Night of the Living Dead (1968) Released directly to drive-ins without any hope of critical acclaim or cultural impact, Romero’s debut feature stealthily became a popular phenomenon — a B&W, Pittsburgh-shot cheapie whose low production values and amateurish performances only made the shockingly graphic, merciless content seem more terrifyingly real. I first saw (surprisingly uncut — the station censor must’ve been snoozing) on Western Michigan late night TV as a teenager. Halfway through I was so freaked out I turned it off. Ten minutes later I turned it back on — figuring that since I wasn’t going to get any sleep anyway, I might as well see the end. Such out-of-nowhere success should have secured Romero a fat Hollywood deal. But instead he endured years of flops and bad business deals — one of which cheated him out of all profits from “Night,” which alongside “It’s a Wonderful Life” became perhaps the most widely duplicated (often in poor transfers) “public domain” films in cinematic history.

Martin (1978) After the frustrations of “There’s Always Vanilla” (an unreleased sex comedy), “Season of the Witch” (a barely-released witchcraft tale) and “The Crazies” (an underappreciated bacterial-homicidal-mania-plague thriller — watch out for Granny’s knitting needles!), Romero made this brilliant vampire update. John Amplas plays the titular character, a shy teenager shunted off to a superstitious older cousin’s care. The latter thinks his young charge is demonic — and he’s right in the sense that Martin kills people (via razor blades, syringes and sedatives rather than fangs) to drink their blood. Is he a modern Dracula, or just a delusional psychopath? Too depressing and ironical for mass appeal, “Martin” was yet another commercial flop. But it’s one of the very best movies from a cineaste-ically sainted decade.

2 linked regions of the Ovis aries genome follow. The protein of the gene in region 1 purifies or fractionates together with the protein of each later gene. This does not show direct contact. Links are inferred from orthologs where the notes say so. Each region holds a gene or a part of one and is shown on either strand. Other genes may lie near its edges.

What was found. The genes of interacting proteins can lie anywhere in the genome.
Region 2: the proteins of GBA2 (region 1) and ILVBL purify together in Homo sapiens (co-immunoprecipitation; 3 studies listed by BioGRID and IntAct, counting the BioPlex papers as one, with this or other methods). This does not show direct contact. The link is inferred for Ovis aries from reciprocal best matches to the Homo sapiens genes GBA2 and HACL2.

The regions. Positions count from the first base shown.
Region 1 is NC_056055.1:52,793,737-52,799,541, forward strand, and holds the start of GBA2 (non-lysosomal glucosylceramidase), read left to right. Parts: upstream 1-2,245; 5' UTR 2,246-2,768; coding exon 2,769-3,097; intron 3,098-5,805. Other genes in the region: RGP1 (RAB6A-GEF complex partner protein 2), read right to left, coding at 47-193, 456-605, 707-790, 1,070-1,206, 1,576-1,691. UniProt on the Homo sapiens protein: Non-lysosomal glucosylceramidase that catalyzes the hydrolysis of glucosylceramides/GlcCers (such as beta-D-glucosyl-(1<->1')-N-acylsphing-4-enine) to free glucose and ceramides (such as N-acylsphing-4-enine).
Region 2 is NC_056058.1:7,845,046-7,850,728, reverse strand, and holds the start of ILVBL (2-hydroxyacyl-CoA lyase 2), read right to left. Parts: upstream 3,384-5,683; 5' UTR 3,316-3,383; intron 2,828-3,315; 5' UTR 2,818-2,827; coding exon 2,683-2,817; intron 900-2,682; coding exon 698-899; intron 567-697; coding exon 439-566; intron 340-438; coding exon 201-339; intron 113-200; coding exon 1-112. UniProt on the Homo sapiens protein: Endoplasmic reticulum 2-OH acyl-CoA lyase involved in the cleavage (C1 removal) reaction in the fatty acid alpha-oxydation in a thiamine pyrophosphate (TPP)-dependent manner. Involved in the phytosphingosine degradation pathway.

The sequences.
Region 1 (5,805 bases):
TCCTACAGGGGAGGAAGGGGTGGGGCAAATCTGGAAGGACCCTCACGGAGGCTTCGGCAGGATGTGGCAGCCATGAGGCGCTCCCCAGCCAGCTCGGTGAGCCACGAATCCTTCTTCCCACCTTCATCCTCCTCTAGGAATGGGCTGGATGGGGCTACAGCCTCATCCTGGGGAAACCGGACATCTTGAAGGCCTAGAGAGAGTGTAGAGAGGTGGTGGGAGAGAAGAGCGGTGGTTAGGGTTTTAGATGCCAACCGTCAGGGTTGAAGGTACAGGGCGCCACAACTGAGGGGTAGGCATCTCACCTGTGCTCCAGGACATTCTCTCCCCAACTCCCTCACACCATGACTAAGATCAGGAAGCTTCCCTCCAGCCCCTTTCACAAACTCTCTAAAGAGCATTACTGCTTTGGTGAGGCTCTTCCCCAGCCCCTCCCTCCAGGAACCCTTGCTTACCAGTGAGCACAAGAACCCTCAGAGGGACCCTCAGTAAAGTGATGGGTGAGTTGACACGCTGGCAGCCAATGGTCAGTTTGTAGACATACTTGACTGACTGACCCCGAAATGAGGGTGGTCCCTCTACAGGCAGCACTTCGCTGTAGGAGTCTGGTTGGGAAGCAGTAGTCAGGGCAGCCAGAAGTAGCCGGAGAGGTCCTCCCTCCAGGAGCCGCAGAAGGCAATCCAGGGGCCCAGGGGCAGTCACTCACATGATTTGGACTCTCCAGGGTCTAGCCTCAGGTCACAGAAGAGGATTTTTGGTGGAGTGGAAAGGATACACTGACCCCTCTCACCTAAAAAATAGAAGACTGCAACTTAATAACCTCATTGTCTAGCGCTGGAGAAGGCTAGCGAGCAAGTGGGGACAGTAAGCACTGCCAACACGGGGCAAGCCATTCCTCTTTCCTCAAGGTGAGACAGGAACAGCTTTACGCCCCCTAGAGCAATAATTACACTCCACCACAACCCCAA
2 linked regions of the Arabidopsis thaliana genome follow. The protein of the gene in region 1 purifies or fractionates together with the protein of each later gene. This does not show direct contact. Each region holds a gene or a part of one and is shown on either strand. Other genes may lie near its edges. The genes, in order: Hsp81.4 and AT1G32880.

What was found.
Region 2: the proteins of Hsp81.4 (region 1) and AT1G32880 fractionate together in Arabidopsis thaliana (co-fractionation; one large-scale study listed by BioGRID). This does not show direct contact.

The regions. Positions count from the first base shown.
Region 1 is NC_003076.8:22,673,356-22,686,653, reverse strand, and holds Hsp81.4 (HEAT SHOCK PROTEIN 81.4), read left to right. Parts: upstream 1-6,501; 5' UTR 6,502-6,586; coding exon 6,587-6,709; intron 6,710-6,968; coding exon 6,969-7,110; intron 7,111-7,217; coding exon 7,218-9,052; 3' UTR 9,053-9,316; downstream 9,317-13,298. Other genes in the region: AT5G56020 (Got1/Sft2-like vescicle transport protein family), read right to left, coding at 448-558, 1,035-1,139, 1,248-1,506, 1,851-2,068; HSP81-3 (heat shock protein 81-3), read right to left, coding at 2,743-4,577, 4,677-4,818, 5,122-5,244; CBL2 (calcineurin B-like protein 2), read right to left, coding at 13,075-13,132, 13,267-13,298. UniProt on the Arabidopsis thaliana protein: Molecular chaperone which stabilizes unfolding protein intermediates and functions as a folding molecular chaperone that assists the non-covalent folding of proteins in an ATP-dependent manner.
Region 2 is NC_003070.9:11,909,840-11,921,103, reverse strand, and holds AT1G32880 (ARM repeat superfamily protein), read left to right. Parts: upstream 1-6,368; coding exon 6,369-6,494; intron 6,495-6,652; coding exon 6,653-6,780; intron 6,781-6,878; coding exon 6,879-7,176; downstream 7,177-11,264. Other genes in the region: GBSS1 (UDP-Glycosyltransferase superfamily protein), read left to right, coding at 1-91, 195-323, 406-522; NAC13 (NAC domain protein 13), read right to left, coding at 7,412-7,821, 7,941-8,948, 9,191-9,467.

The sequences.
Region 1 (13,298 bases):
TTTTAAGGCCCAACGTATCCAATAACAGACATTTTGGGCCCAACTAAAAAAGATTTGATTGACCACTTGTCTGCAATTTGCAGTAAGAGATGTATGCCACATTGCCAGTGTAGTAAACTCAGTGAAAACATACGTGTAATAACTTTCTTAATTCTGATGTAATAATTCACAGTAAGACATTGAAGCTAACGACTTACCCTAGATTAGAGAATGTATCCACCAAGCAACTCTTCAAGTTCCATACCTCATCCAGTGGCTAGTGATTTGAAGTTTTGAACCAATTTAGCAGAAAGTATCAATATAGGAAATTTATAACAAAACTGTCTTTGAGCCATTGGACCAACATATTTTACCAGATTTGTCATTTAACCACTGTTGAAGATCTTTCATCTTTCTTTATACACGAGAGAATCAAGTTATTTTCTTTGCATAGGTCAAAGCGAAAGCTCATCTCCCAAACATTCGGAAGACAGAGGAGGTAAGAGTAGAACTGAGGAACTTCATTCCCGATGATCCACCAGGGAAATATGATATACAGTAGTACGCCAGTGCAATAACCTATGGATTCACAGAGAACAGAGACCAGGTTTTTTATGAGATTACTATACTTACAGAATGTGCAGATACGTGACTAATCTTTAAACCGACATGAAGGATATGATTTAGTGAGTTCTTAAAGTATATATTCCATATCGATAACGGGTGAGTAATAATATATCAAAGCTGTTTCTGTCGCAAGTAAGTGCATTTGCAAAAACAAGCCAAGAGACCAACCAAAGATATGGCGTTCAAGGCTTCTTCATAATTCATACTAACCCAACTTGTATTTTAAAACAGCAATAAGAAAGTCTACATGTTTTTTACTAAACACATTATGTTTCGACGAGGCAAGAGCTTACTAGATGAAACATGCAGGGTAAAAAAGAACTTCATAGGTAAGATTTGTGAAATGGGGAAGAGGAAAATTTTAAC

Dawn of the Dead (1979) This sequel was hands-down the goriest thing I’d ever seen at the time — I watched most of it then through venetian-blind fingers, cringing throughout. Years later, duly de-sensitized, I could appreciate it as the genius horror-comedy it is. Evacuees from “Night’s” crisis hole up at a suburban shopping mall where their consumerist dreams are realized even as temporarily barred zombies work at accessing their succulent live-human flesh. A perfect movie on its own terms — the non-Romero 2004 remake was good, but can’t compare.